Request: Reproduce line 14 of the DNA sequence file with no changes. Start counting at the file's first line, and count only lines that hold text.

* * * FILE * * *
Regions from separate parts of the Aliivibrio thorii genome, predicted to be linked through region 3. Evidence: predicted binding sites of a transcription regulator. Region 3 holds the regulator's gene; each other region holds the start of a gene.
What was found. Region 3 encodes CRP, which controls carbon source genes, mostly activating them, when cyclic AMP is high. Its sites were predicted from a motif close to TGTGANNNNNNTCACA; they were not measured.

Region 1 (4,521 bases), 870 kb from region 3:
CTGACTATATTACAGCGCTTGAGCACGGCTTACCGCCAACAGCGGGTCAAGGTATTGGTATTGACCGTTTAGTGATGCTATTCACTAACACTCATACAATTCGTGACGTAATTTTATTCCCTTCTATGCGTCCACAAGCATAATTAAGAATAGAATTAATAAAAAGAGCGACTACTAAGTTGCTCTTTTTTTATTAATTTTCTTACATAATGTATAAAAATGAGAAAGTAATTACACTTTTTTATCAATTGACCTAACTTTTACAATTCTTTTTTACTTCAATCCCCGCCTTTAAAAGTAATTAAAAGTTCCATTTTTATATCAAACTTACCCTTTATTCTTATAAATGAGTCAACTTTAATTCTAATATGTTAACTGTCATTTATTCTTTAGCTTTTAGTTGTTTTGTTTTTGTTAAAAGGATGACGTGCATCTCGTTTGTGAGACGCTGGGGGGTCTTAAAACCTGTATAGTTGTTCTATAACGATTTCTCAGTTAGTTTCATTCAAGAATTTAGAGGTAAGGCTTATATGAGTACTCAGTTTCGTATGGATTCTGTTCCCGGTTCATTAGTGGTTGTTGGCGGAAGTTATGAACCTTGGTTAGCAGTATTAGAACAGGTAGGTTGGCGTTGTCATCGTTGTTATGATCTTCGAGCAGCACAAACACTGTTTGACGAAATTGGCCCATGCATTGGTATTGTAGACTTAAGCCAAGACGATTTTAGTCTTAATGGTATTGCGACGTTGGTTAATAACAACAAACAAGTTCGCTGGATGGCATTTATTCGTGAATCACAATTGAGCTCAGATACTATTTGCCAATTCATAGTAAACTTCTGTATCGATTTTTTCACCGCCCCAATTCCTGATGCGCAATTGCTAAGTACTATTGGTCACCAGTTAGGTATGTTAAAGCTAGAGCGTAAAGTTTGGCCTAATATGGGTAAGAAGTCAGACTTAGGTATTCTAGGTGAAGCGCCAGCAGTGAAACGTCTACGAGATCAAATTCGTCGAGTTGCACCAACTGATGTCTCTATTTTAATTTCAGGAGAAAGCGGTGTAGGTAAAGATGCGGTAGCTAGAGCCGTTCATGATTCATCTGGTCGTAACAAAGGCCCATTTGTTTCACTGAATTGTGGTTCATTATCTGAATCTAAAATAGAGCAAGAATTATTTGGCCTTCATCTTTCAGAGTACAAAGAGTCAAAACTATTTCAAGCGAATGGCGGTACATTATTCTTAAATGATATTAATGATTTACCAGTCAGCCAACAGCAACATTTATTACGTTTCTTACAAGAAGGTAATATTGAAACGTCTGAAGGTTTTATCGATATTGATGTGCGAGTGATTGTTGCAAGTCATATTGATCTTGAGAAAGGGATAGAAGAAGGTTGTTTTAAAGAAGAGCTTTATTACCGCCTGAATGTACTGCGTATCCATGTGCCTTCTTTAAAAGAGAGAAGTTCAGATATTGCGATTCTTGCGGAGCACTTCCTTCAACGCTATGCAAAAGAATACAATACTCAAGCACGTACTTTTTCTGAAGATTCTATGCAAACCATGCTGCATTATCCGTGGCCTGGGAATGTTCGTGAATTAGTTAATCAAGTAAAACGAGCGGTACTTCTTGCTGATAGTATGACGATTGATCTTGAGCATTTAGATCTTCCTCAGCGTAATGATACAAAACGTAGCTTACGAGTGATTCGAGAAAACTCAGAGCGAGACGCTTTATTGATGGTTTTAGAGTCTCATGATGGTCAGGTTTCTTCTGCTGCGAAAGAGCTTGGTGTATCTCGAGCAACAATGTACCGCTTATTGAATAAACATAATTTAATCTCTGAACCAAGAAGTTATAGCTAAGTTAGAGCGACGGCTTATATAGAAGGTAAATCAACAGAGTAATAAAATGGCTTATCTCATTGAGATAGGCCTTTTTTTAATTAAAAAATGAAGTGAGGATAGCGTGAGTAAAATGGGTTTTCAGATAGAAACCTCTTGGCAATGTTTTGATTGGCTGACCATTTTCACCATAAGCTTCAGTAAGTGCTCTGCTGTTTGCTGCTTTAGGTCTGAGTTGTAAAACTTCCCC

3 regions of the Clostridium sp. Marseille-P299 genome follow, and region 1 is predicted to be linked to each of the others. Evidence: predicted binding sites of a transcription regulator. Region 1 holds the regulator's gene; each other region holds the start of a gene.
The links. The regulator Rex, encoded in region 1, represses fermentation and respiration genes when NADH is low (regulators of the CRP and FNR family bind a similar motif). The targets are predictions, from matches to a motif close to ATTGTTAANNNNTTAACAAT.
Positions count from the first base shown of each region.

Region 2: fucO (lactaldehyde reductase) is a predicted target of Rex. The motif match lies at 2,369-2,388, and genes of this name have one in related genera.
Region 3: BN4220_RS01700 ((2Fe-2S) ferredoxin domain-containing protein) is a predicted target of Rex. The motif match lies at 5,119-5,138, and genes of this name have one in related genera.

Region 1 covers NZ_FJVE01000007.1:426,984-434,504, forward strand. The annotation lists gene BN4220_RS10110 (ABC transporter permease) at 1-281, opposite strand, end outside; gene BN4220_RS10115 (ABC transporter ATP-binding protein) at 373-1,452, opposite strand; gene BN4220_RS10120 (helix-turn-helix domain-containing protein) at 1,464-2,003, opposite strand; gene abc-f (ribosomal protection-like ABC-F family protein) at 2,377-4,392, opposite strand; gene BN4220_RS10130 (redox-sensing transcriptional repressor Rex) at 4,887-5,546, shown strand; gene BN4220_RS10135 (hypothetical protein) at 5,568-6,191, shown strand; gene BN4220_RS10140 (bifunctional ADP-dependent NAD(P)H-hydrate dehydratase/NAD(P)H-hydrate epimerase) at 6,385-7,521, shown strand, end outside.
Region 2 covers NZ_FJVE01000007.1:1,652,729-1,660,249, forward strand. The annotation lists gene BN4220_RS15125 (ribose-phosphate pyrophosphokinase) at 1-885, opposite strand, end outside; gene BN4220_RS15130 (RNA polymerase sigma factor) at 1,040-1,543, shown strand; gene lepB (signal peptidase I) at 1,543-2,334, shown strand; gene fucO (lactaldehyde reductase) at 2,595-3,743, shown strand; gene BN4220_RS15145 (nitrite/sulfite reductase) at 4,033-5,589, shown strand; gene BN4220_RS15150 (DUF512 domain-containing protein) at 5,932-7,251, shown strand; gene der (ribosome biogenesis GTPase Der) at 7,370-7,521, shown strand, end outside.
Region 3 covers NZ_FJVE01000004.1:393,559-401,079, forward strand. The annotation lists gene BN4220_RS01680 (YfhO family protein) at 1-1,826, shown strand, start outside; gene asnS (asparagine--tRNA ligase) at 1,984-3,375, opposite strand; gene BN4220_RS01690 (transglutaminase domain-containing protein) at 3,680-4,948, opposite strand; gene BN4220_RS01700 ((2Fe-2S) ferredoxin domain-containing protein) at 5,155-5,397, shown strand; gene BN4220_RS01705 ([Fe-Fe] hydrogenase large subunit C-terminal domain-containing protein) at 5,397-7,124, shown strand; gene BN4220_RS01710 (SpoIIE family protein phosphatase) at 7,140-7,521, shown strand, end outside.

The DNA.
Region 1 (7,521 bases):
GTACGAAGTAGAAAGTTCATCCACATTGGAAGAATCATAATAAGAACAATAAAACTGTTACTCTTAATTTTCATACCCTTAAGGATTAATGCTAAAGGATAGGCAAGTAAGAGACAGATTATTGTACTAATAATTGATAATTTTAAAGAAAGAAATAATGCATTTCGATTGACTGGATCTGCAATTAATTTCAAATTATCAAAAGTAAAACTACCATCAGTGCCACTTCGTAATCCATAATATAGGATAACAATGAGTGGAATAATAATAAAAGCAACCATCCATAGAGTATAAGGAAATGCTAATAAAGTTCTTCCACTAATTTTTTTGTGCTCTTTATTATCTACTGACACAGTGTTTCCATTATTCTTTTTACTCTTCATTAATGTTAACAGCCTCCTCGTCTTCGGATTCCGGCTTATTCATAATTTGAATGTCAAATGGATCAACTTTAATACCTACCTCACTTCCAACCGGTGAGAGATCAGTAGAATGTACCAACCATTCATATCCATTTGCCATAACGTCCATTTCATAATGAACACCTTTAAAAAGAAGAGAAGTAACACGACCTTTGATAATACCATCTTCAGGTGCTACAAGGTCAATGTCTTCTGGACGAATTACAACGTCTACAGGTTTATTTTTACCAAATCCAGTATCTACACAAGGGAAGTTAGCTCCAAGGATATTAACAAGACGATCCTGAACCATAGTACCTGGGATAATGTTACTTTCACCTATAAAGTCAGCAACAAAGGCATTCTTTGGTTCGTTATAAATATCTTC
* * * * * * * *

Region 1 (7,521 bases):